On being a writer he says, “As a kid I used to invent elaborate dice games that revolved around baseball. Roll a seven, the batter strikes out; roll a three, he hits a double. I filled entire notebooks with the box scores of these imaginary games. Looking back across the decades I realize that I was experiencing, and passionately seeking out, the core experience of being a writer. I was alone with an empty notebook and a pen in my hand. Later in life, those fictional baseball statistics became words and stories.”

What do you wish you could do better?

“I wish I could throw a real good fastball.”

When asked where he felt most at home Peller replied, “I love – even to this day – sitting out in centerfield during a ballgame. Searching the sky for high-flying baseballs. I think it connects me to something innocent and pure, chasing a round white ball under a blue sky.”

A self-proclaimed grammar junkie Peller filled the pages of Six Innings with great baseball slang like “a can of corn”, “frozen rope” and “save my ups”, covering the game from the offensive dugout. Can't wait for our language lesson from that side of the plate? There are tons more in the book for you to learn!

Asked why he wrote Six Innings Peller said, “I had to write a book about baseball; it was inevitable. Baseball has touched my life in every way that it can be touched. It’s an invisible thread that connects all the corners of my life. Most vividly in my childhood memories, most profoundly with my mother – watching games, having catch, connecting through the game."

"As a father, I’ve spent a lot of time around Little League fields. I’ve coached and managed many teams. I’ve watched those kids, tried to help the best I could, and always came away convinced that I learned more than they did. It’s a world I know. But more than that, it’s a world where many boys live – passionately. Serious business. We remember those games, those times, forever.”

If you are a fan of the game interested in understanding players or their on-field dilemma’s better, this is the book for you. Written for a pre-teen demographic it has enough detail, and advanced language, to be perfect for any person with a love of the game that is striving to learn to read in English. For native speakers with a heart that beats faster between the lines, it will be a delightful quick read as well.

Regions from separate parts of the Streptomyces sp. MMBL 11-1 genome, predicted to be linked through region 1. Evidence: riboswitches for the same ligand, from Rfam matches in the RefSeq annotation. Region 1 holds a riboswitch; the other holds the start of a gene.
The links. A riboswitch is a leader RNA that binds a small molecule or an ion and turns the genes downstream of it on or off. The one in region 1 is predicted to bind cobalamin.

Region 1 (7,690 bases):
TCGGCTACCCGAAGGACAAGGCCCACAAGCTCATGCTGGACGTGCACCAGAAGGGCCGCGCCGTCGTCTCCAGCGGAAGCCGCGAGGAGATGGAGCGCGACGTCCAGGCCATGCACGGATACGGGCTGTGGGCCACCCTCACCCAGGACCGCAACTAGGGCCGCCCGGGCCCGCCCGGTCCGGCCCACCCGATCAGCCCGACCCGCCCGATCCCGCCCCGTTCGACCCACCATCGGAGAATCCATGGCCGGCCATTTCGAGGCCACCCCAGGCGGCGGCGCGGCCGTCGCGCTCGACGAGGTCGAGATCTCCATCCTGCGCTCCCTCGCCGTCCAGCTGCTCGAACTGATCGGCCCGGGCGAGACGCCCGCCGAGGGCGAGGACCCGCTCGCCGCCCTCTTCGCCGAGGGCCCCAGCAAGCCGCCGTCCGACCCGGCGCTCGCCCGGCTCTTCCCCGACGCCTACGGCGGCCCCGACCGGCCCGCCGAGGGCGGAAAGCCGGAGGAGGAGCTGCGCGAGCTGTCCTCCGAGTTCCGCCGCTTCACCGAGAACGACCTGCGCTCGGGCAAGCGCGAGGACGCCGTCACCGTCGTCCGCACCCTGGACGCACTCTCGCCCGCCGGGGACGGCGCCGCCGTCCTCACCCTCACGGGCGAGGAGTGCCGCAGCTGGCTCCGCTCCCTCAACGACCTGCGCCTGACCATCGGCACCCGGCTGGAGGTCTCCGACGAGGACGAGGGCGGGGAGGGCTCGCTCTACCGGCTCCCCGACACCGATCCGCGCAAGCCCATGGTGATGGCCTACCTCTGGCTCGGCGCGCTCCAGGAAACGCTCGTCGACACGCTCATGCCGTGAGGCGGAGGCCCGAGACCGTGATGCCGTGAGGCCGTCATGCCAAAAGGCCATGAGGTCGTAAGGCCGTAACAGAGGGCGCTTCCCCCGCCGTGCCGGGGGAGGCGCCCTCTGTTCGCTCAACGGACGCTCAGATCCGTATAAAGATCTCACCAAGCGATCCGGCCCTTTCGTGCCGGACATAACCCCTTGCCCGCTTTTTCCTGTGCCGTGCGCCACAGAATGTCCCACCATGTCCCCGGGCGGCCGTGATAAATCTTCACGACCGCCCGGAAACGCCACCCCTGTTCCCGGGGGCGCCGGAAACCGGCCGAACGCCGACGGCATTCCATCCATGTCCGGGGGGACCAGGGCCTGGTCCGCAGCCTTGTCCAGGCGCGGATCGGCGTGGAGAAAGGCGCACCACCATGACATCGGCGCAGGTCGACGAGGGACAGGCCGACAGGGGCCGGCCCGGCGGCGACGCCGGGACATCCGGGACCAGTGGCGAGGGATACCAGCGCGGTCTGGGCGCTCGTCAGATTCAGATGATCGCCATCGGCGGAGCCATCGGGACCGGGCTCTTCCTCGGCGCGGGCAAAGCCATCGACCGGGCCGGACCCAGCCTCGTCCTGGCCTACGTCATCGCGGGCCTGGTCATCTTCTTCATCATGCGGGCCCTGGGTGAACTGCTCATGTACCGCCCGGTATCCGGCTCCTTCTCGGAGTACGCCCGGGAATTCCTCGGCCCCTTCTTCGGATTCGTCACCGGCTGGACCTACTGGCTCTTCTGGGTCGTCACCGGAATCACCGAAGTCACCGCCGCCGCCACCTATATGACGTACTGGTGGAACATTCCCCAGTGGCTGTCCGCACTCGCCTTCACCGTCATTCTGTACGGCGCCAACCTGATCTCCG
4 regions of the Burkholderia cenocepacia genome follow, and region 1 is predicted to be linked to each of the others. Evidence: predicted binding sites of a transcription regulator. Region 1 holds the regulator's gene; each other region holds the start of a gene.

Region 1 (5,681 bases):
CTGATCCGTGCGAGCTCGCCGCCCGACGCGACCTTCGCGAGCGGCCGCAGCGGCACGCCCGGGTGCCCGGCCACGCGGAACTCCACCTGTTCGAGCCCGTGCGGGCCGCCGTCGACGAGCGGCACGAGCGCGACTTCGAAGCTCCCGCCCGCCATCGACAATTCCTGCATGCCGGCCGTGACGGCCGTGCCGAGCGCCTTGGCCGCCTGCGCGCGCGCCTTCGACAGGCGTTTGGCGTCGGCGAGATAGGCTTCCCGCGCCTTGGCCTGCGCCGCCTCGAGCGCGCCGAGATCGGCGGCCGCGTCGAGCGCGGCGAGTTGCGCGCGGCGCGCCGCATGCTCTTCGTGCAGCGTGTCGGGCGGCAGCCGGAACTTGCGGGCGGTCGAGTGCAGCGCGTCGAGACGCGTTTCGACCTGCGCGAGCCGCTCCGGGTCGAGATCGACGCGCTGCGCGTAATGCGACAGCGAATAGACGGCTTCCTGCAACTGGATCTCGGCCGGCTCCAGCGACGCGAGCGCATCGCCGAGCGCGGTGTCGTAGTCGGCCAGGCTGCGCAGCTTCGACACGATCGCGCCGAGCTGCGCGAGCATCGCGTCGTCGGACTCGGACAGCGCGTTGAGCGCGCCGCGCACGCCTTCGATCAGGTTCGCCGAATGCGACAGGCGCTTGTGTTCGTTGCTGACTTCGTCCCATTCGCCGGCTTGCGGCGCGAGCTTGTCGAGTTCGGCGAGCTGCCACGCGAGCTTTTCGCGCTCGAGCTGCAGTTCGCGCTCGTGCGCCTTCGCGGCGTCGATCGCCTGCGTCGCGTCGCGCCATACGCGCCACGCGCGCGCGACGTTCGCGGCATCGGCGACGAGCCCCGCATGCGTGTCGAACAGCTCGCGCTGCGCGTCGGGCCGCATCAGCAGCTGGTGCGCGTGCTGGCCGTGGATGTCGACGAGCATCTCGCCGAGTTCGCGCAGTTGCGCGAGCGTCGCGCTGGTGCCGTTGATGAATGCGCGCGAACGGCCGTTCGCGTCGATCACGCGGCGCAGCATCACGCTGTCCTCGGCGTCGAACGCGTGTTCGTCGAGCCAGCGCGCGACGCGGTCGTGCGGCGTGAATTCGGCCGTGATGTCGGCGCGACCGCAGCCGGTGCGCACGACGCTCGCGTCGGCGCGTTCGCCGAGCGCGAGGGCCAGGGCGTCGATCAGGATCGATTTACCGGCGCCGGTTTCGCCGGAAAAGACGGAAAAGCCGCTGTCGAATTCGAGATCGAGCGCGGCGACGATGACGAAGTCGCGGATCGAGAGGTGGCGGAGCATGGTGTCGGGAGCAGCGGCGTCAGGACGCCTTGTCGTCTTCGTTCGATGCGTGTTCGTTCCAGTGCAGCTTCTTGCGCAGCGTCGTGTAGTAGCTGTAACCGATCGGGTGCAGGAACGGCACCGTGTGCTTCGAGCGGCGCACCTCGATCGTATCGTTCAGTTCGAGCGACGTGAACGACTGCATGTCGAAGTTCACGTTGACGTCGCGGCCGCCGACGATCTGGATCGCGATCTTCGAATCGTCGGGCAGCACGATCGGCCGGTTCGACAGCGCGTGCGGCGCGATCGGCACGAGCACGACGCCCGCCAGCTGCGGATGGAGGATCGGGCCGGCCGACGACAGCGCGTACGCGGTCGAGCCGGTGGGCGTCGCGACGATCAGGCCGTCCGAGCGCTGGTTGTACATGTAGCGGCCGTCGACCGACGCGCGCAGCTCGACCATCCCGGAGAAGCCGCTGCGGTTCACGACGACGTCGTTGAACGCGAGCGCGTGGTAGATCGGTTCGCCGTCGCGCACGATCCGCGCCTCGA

This book gives you more than a game of baseball or a glimpse into the lives of a bunch of kids. It gives you a richer, fuller understanding of the people who play a sport we love and the reasons they do what they do. It expresses how our actions become their angst in the most appreciated ways,

“Tyler swings and misses at a fastball ten inches above his head. This mistake elicits a chorus of advice from the stands:

“Make him throw strikes, Ty!”

“Don’t help him out!”

“Lay off the high ones, Ty!”

Such is the life of a Little Leaguer. There’s no shortage of helpful suggestions.”

It also gets to the heart of what makes each individual on the field the man for their job,

“He unleashes his frustration on the next hitter. He grunts loudly, a wounded-animal sound, pouring his aggression into each pitch. He wants to throw even harder. But because he’s a pitcher his anger has the opposite effect. In an effort to get more, he achieves less. Coaches call it “muscling up.” Instead of throwing in a loose, liquid motion, the muscles constrict, the body tightens, and the fastball loses velocity. You can’t play baseball with steam pouring out of your ears.”

And it reminds you what it means to ‘leave it on the field’,

“Last time up, Travis took their friendship too far – all the way to the wall, in fact. Dylan can’t afford to let up on him again. Neither boy acknowledges the other. The game has turned serious; all friendships have been suspended until further notice.”

Now that’s baseball… To learn about the inspiration behind the book you’ll have to go to the author’s page. We don’t want to give a second of this amazing tale away.